By Caoilinn Goss
City College’s Faculty Union (AFT Local 2121) and many older adult students oppose Mayor London Breed and several city supervisors proposal to restore 17 of the 50 courses cut in November through partnership with non profits.
The proposal would allocate $216,000 annually from the city’s Dignity Fund to fund courses that serve an estimated 1,000 students.
Jenny Worley, president of AFT 2121, spoke out against what appears to be the defunding of public education in favor of private institutions.
“We have created these programs, we have the infrastructure and the experience to run them,” Worley told SF Weekly when Mayor Breed first announced the plan.
The courses would no longer be administered by the college, but by the individual non profits themselves, including Self Help for the Elderly, the Jewish Community Center, and YMCA Stonestown.
The proposal does not provide assurances for the faculty whose classes have been cut.
“The teachers are not being represented by a union, they don’t have a contract,” said Wynd Kaufmyn, Vice President of AFT 2121 and an engineering instructor at City College. “They’re going to have to buy their own liability insurance. They’re going to be making a lot less money and they’re not going to be accumulating toward their retirement. It’s just straight up union busting. It’s egregious.”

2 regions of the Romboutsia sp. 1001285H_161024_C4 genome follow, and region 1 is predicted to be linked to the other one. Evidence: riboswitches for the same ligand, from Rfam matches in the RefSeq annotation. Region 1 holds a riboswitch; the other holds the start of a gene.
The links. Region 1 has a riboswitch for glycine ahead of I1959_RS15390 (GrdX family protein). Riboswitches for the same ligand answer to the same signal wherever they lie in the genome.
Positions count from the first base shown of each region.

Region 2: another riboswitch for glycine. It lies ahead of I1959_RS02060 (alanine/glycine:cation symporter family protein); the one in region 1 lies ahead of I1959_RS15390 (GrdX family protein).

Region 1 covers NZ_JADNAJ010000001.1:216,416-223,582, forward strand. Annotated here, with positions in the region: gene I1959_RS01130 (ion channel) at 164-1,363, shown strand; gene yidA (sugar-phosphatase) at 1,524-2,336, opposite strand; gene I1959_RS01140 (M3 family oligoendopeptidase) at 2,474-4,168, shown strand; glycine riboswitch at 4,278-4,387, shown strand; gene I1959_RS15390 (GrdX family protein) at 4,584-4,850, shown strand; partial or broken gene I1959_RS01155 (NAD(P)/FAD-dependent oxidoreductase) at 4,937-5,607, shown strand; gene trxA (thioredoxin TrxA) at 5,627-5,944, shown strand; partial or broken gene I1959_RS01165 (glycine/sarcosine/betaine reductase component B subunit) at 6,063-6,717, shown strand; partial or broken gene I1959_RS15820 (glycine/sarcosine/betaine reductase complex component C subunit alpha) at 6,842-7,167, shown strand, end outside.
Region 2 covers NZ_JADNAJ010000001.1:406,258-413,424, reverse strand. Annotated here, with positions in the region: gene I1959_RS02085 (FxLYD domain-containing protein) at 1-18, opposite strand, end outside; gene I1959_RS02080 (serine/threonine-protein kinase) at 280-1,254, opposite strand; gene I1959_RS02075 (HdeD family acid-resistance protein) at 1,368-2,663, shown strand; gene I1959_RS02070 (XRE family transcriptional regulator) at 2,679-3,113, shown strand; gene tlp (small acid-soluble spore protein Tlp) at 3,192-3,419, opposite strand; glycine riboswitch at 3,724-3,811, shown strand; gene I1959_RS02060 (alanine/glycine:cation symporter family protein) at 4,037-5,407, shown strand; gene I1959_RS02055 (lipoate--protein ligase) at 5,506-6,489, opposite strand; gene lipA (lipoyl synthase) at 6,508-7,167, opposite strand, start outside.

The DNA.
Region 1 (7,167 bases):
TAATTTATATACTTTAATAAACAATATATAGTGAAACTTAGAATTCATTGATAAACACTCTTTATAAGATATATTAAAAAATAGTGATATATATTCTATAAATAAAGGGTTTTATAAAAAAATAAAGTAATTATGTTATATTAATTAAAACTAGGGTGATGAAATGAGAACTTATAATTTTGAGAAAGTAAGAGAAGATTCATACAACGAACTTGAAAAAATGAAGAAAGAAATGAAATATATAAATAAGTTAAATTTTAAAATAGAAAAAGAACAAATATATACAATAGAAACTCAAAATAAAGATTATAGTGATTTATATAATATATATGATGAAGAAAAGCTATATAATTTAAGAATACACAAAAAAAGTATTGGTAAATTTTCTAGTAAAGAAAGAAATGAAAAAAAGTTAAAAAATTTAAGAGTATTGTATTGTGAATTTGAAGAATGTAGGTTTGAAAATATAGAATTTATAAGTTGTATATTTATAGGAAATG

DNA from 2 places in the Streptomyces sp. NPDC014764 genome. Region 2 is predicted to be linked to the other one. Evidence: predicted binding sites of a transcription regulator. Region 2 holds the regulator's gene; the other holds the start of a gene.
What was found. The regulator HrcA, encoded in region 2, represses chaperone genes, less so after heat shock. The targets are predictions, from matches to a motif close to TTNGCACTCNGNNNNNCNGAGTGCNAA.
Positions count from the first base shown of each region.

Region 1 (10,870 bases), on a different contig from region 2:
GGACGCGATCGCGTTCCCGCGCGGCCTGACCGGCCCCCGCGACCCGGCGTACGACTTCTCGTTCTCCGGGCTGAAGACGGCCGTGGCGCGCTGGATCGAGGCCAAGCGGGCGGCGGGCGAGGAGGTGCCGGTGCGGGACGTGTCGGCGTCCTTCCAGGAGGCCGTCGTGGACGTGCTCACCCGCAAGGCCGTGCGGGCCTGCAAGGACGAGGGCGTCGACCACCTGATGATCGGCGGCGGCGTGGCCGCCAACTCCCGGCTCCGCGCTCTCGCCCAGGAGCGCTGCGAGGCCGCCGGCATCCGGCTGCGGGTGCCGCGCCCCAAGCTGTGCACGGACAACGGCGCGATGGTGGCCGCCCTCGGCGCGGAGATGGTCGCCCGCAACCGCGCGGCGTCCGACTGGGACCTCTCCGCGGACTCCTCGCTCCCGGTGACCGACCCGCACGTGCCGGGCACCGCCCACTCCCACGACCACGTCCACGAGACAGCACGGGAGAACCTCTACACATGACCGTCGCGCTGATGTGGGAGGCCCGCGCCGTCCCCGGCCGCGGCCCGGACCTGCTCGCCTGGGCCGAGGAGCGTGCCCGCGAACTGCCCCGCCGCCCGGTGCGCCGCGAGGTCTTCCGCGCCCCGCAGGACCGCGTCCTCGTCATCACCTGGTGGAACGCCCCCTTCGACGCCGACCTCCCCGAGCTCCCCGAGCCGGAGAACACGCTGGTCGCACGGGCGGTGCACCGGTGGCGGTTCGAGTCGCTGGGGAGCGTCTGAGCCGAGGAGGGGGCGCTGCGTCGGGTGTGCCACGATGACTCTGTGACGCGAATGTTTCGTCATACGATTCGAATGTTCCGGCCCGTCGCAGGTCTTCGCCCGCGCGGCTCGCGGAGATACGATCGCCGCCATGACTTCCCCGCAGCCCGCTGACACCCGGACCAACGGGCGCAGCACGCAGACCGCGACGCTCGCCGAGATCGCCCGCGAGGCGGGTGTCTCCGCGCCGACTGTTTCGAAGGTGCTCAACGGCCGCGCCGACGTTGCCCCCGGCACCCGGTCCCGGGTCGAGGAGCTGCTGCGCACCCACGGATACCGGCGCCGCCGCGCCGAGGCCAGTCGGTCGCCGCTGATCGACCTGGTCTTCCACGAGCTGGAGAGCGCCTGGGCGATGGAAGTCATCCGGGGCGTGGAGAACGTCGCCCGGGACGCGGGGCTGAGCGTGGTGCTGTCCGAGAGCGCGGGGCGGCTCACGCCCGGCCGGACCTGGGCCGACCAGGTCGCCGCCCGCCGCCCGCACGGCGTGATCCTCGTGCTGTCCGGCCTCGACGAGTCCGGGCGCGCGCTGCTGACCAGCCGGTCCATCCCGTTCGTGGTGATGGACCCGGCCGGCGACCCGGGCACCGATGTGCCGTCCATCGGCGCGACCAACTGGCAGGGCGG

State Funding or Ageism?
To many, the restructuring indicates what Peter Warfield, an older adult student and vocal organizer with Equity for Older Students, described as a “tug of war over what City College is for.”
In December, Supervisor Shamann Walton proposed allocating $2.7 million from the city’s General to comprehensively restore all the cut classes, yet Chancellor Mark Rocha does not support that proposal, claiming that the class cuts are part of a longer term plan to reshape the college and promote higher graduation rates.
“As a College, our number one priority is graduating students, especially students of color,” Rocha stated in a Dec. 16 SF Examiner letter to the editor. “We are here to ensure that our students can continue to take the classes they need to complete their degrees, transfer to four-year universities or complete their certificates for employment.”
Warfield believes this shift from a community resource to a junior college smacks of ageism.
“The Chancellor is appearing to pit the older adults wanting their classes to continue against young students of color needing to graduate,” Warfield said. “To set one group against another is a really ugly thing to suggest.”
Kaufmyn pointed to a larger systemic reason for the Chancellor’s prioritization of degree-seeking students.
“This is coming down from the state. It’s the so-called Student Centered Funding Formula. This formula is different than the previous type of funding, which was really just based on enrollments. But now, they’re also going to consider how many people are graduating, how many certificates we get, and there’s other metrics that really disadvantage an urban, diverse community college,” Kaufmyn said.
The Student Centered Funding Formula passed in the summer of 2018 and has resulted in budget slashes for community colleges across the state.
“We as a community college have a much broader mission than that, and the state’s not going to fund it,” Kaufmyn said. “We need the city to fund it.”